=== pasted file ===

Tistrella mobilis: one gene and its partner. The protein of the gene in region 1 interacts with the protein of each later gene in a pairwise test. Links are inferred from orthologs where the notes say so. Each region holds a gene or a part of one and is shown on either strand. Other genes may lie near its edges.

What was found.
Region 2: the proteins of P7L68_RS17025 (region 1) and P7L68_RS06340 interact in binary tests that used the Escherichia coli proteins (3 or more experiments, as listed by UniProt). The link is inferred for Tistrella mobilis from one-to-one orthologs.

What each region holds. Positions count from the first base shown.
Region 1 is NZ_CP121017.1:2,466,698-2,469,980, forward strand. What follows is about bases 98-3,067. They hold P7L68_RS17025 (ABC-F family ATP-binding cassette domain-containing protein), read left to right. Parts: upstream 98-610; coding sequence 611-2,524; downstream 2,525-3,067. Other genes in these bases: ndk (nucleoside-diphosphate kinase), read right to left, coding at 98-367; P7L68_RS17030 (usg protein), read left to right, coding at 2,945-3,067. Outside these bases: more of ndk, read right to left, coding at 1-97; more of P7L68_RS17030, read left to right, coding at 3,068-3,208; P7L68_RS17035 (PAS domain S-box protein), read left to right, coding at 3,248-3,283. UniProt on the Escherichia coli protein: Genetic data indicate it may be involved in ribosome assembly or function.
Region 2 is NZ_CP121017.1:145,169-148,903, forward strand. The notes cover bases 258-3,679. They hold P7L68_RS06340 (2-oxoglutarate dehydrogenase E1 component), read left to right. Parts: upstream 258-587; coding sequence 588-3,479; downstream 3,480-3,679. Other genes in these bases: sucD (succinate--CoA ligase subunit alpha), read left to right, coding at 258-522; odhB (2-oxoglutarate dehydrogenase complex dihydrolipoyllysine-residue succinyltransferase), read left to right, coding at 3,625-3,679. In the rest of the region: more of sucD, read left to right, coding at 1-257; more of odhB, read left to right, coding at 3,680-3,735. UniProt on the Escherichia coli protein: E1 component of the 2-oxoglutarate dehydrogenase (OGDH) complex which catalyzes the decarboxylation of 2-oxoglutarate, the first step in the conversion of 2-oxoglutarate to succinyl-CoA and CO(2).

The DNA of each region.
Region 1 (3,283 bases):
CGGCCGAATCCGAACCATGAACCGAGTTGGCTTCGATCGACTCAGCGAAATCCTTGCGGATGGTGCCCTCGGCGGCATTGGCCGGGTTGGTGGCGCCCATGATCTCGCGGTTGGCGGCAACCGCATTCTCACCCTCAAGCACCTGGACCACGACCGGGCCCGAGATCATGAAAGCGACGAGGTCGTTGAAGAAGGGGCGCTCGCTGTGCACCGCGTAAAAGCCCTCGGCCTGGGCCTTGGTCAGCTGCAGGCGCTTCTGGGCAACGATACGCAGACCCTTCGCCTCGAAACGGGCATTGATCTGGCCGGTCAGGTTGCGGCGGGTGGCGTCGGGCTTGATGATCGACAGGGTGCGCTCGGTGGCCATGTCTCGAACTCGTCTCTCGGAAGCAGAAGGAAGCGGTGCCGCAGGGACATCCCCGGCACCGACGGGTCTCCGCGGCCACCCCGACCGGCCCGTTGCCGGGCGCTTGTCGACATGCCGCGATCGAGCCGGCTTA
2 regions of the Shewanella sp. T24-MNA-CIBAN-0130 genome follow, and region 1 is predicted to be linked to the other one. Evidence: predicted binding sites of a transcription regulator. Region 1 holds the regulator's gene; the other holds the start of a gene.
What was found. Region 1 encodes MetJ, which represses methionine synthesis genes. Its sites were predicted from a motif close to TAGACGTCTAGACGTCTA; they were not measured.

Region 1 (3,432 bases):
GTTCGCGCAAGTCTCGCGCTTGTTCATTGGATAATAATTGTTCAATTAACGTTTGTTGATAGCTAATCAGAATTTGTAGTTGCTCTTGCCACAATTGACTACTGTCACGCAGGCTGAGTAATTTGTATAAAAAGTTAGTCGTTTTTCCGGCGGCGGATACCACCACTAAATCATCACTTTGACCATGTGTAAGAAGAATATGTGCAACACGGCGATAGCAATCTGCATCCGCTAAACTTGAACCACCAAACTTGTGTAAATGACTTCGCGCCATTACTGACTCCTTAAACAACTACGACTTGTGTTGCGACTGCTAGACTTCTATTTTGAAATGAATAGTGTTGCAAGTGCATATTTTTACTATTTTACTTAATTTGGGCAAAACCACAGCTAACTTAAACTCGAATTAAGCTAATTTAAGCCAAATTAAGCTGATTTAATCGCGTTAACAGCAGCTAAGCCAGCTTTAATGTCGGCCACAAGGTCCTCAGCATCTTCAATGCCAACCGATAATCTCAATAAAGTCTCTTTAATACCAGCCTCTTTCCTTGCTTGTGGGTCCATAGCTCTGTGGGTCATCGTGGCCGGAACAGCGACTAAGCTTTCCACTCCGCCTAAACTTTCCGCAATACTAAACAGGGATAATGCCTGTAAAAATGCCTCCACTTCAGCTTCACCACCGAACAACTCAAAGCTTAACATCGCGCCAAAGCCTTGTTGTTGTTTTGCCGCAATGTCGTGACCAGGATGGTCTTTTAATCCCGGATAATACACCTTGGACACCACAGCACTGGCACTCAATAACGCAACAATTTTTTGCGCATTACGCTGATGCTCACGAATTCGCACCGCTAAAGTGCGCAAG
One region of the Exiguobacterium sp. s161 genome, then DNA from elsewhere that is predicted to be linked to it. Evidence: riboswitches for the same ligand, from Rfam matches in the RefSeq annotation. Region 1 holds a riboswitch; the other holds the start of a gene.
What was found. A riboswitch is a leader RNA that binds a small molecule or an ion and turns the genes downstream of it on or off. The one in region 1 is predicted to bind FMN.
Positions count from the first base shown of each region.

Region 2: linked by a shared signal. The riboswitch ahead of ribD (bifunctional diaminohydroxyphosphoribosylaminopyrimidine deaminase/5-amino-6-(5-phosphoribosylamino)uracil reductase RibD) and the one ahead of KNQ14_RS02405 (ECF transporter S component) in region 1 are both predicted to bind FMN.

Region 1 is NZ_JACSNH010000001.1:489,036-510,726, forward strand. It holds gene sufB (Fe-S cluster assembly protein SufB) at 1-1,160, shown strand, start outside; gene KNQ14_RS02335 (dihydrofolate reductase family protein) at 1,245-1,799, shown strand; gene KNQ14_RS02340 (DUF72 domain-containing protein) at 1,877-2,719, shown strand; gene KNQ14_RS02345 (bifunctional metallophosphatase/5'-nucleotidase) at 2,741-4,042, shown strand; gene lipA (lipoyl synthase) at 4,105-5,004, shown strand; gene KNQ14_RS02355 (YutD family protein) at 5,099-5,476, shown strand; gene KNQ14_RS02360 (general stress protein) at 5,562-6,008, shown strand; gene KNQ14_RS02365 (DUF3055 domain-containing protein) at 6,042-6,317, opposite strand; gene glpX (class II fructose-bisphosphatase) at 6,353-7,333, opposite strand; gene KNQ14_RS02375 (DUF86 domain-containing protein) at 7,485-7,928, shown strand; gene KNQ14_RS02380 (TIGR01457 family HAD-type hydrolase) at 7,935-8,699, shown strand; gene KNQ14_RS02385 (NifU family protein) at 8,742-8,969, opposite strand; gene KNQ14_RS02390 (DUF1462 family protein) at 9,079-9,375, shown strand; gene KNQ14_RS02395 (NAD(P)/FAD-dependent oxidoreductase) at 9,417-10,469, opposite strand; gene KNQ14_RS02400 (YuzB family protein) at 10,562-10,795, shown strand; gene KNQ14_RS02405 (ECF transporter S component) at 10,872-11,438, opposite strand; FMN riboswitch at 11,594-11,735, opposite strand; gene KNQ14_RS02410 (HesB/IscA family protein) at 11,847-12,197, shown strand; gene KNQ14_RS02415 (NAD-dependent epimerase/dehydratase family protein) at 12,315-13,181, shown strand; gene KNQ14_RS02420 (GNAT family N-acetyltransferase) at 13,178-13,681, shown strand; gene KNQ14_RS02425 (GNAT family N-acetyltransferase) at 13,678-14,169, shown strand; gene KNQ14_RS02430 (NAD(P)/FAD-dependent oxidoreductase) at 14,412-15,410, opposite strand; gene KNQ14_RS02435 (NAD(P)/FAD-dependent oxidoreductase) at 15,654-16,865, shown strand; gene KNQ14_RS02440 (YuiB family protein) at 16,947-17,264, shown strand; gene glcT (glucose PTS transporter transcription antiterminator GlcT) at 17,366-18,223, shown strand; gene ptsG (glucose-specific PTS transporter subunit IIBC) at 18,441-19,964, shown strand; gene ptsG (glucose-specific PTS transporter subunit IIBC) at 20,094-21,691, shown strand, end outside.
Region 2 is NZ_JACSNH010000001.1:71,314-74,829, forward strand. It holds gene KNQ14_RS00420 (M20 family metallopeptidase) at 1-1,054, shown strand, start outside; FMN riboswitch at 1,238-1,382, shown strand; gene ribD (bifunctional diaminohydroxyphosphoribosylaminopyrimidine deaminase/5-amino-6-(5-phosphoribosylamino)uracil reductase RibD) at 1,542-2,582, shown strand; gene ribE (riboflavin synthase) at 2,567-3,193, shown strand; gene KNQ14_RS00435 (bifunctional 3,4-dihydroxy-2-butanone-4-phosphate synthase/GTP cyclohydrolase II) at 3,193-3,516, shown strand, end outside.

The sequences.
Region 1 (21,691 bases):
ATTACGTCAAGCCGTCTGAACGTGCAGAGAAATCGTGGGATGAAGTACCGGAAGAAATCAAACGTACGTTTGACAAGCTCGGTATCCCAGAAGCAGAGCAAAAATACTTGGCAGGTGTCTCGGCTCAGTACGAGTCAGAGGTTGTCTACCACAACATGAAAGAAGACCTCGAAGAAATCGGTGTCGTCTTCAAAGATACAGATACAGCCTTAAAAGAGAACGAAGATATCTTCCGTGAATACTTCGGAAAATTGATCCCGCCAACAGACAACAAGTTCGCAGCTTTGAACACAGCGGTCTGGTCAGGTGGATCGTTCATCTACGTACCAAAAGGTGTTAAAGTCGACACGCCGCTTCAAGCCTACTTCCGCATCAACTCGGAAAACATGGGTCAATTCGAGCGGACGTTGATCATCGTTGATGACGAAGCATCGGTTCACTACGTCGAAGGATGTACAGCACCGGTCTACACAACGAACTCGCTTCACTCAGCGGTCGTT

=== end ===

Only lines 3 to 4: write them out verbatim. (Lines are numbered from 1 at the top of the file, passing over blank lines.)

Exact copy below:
Region 2: the proteins of P7L68_RS17025 (region 1) and P7L68_RS06340 interact in binary tests that used the Escherichia coli proteins (3 or more experiments, as listed by UniProt). The link is inferred for Tistrella mobilis from one-to-one orthologs.

What each region holds. Positions count from the first base shown.